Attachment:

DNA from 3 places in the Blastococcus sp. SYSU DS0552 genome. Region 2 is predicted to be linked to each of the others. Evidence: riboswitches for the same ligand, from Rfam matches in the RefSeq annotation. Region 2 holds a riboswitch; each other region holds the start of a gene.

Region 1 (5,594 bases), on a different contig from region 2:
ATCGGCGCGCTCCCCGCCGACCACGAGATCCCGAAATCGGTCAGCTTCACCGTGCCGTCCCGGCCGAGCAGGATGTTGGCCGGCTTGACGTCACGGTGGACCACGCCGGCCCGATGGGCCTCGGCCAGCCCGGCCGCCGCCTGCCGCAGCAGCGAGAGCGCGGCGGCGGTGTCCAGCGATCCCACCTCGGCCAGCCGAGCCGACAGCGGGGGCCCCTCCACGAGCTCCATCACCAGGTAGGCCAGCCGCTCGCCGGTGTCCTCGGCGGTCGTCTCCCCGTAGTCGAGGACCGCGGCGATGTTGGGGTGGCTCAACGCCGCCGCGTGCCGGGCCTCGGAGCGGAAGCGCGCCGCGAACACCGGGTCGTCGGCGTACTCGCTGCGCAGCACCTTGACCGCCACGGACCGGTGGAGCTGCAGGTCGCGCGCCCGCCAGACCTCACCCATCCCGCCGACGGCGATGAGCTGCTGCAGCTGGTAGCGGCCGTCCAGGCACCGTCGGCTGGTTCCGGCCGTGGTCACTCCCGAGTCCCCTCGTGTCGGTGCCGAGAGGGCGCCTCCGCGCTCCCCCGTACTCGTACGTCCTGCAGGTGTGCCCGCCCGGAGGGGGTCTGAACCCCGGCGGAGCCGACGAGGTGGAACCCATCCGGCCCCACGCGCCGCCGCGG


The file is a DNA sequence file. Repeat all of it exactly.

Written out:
DNA from 3 places in the Blastococcus sp. SYSU DS0552 genome. Region 2 is predicted to be linked to each of the others. Evidence: riboswitches for the same ligand, from Rfam matches in the RefSeq annotation. Region 2 holds a riboswitch; each other region holds the start of a gene.

Region 1 (5,594 bases), on a different contig from region 2:
ATCGGCGCGCTCCCCGCCGACCACGAGATCCCGAAATCGGTCAGCTTCACCGTGCCGTCCCGGCCGAGCAGGATGTTGGCCGGCTTGACGTCACGGTGGACCACGCCGGCCCGATGGGCCTCGGCCAGCCCGGCCGCCGCCTGCCGCAGCAGCGAGAGCGCGGCGGCGGTGTCCAGCGATCCCACCTCGGCCAGCCGAGCCGACAGCGGGGGCCCCTCCACGAGCTCCATCACCAGGTAGGCCAGCCGCTCGCCGGTGTCCTCGGCGGTCGTCTCCCCGTAGTCGAGGACCGCGGCGATGTTGGGGTGGCTCAACGCCGCCGCGTGCCGGGCCTCGGAGCGGAAGCGCGCCGCGAACACCGGGTCGTCGGCGTACTCGCTGCGCAGCACCTTGACCGCCACGGACCGGTGGAGCTGCAGGTCGCGCGCCCGCCAGACCTCACCCATCCCGCCGACGGCGATGAGCTGCTGCAGCTGGTAGCGGCCGTCCAGGCACCGTCGGCTGGTTCCGGCCGTGGTCACTCCCGAGTCCCCTCGTGTCGGTGCCGAGAGGGCGCCTCCGCGCTCCCCCGTACTCGTACGTCCTGCAGGTGTGCCCGCCCGGAGGGGGTCTGAACCCCGGCGGAGCCGACGAGGTGGAACCCATCCGGCCCCACGCGCCGCCGCGG